Bahraini women leading the way in climate action
Science and gender equality are both essential for sustainable development. Yet women and girls continue to be excluded from participating fully in science: less than 30% of researchers worldwide are women.
This year, the theme for International Women’s Day is, “Gender equality today for a sustainable tomorrow”, recognizing the contribution of women and girls around the world, who are leading the charge on climate change adaptation, mitigation, and response, to build a more sustainable future for all.
“The major challenges the world faces today, from COVID-19 to climate change, need our brightest scientific minds to solve them. However, only one in three scientists is a woman. This glaring disparity does not just hamstring our ability to find solutions to our common challenges, it keeps us from building the societies we need. And the disparity is systemic,” reads a joint message by Sima Bahous, Executive Director of UN Women and Audrey Azoulay, Director-General of UNESCO.
On the occasion of the International Day of Women and Girls in Science, celebrated annually on February 11, and in the lead up to International Women’s Day (8th March), we highlight two renowned Bahraini scientists who are leading the way for other women and girls in their country and across the region.
“Women who want to work in science must show resilience not to give up despite the obstacles:” Hanan Mubarak Albuflasa
Hanan Mubarak Albuflasa is the Head of the Physics Department at the University of Bahrain. With Master's Degree and a PhD in Renewable Energy, she established renewable energy laboratories and a Higher Diploma Program in Meteorology at the University of Bahrain. She has contributed to several local and international publications, including Bahrain’s Human Development Report.
“It is true that societal barriers sometimes prevent Bahraini women from pursuing a scientific career. Ironically, whilst women outnumbered men in science majors at the University of Bahrain, they are substantially outnumbered by their male colleagues when it comes to careers.
I have seen many female high-academic achievers, who preferred not to pursue a scientific career and instead chose to go with less demanded jobs because they had to put their families first.
I have also seen women scientists abandoning their careers because they couldn't achieve a work-life balance. This reality has been used to argue for not hiring women in science-related jobs. It happened to me personally when I was refused a position because, allegedly, I would not be able to work during night shifts. Women who want to work in science must show resilience not to give up despite the obstacles.”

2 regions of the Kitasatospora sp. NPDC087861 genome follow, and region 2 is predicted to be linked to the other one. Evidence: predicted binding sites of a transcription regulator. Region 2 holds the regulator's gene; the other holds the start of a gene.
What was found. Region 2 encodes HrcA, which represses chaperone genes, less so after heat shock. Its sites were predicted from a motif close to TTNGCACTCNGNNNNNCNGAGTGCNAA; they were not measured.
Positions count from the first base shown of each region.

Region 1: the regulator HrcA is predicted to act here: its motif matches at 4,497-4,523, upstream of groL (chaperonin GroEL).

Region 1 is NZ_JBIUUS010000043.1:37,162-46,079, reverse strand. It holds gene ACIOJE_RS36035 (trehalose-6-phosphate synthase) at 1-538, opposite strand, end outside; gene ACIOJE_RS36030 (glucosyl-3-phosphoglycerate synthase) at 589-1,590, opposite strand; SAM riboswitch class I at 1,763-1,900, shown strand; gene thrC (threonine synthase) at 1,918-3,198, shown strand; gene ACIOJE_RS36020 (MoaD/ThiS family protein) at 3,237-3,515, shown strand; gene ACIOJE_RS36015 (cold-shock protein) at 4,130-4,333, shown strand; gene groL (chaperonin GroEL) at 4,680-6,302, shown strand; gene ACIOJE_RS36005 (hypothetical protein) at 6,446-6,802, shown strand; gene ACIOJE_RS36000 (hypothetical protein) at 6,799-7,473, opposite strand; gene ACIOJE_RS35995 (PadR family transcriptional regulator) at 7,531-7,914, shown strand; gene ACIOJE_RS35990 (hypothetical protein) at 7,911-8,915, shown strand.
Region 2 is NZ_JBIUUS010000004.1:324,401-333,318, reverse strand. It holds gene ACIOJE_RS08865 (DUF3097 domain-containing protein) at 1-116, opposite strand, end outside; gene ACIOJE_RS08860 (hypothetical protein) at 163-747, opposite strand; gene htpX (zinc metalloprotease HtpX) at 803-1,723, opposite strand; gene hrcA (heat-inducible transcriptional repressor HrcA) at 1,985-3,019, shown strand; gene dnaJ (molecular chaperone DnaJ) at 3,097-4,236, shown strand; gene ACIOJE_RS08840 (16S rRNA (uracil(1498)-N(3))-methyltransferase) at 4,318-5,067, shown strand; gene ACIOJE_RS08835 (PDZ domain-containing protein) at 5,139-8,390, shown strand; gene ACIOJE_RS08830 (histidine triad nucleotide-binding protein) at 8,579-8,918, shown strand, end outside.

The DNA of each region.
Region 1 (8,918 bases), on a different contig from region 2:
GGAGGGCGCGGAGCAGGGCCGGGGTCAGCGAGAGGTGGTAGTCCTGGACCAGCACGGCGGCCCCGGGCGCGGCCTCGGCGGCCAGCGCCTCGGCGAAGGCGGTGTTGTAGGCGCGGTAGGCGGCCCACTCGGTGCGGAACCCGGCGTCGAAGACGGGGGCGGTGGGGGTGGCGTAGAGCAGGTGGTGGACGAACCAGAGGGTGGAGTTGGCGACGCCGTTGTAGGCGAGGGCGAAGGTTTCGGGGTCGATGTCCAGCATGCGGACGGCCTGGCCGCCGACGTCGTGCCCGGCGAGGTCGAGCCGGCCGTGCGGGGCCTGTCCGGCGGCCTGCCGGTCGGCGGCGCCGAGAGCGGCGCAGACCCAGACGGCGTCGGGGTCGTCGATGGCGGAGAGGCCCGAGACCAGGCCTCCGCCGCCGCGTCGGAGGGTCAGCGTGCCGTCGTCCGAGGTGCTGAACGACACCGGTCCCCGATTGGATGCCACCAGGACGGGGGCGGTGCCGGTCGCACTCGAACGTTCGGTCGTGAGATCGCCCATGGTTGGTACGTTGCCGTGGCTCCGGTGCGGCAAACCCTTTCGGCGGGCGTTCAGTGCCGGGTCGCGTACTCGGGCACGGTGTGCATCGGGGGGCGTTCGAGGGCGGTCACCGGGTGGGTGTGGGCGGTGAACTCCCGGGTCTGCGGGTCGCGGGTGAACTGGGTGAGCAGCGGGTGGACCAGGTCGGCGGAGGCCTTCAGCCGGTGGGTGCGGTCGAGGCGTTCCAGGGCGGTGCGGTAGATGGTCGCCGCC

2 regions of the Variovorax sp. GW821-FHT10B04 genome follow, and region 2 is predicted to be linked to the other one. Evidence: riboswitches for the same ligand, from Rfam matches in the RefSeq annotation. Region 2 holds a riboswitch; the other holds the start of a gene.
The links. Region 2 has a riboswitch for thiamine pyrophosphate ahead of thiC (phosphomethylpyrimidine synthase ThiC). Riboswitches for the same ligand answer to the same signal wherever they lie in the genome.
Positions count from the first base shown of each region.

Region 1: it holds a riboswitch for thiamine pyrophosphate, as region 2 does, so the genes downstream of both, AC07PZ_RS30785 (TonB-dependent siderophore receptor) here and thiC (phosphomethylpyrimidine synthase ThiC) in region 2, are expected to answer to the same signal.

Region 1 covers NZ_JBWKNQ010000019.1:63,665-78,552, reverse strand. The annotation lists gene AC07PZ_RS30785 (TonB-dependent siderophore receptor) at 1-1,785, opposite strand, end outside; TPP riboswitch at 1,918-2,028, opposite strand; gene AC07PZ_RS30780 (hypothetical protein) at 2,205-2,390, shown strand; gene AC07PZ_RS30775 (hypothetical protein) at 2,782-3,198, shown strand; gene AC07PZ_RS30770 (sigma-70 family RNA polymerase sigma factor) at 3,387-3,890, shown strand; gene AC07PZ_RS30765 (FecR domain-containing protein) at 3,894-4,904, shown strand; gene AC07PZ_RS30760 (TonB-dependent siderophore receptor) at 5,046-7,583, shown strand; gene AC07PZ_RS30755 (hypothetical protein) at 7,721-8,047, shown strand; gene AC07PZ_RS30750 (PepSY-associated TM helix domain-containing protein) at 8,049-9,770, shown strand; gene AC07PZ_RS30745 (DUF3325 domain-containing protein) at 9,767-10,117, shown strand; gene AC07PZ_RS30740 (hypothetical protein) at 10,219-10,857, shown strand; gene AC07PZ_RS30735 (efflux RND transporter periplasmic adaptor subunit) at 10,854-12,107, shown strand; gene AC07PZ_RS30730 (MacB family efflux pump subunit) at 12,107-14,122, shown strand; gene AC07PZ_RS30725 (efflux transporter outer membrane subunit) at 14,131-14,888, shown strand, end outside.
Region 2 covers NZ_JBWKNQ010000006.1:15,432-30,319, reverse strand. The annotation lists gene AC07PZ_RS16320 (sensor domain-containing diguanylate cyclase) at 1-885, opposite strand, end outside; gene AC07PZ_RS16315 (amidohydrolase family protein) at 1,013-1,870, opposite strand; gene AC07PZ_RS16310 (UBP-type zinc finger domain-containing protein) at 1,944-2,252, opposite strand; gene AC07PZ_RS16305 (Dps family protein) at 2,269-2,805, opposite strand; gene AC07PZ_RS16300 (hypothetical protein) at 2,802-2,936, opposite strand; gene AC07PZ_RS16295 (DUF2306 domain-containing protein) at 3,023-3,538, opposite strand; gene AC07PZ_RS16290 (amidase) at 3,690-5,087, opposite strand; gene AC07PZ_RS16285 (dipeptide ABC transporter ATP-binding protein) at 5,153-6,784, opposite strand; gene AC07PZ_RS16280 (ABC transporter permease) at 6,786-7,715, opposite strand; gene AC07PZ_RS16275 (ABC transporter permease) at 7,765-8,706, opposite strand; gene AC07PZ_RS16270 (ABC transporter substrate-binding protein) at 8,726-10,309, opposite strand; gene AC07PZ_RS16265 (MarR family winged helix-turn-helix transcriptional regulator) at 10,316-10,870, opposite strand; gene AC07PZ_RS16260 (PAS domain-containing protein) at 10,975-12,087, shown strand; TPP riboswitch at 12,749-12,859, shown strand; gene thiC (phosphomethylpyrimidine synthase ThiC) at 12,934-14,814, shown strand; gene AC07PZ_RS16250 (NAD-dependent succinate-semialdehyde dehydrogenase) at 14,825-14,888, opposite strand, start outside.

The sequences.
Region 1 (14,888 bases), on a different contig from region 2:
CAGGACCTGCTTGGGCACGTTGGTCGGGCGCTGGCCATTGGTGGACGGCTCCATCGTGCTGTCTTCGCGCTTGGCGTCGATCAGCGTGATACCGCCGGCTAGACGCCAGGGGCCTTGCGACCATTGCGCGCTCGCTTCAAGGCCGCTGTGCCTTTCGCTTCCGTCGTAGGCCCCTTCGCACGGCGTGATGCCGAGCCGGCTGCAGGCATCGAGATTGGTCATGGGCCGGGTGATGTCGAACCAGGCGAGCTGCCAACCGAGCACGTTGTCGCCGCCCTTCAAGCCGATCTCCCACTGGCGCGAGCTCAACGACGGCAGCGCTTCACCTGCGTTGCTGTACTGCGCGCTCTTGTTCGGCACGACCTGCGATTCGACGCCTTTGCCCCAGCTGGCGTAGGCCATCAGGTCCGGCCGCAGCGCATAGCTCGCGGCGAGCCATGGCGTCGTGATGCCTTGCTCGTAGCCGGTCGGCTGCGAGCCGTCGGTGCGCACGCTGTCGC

“As Bahraini women in science, we have an essential role to play:” Sabah Saleh AlJenid
Sabah Saleh Aljenid is a Geo-Informatics associate professor at the Graduate School of the Arabian Gulf University in Bahrain. She holds a master's degree in Geographic Information Systems, a master’s degree in Desert Resources and Hydrology, and a Ph.D. in Environmental Studies. Ms. Aljenid has published research papers on the effects of climate change on the coastal areas of Bahrain. As a member of Supreme Council for Women of Bahrain, she’s leading a research team for a study on future jobs and gender balance. She also works closely with different United Nations organizations as an expert in the field of climate change.
''I hope to see more women getting into modelling, IT coding, programming, and artificial intelligence. Women and girls must pursue their scientific aspirations. But they need to be goal-focused and exceptional hard-workers to succeed. This is precisely what I have done.
I do not see structural barriers preventing women and girls from entering and advancing in science in Bahrain. As a climate scientist interested in environmental crises, I believe that there are yet some challenges to address in Bahrain such as road networking and renewable energy infrastructure, and as Bahraini women in science, WE have an essential role to play in this.”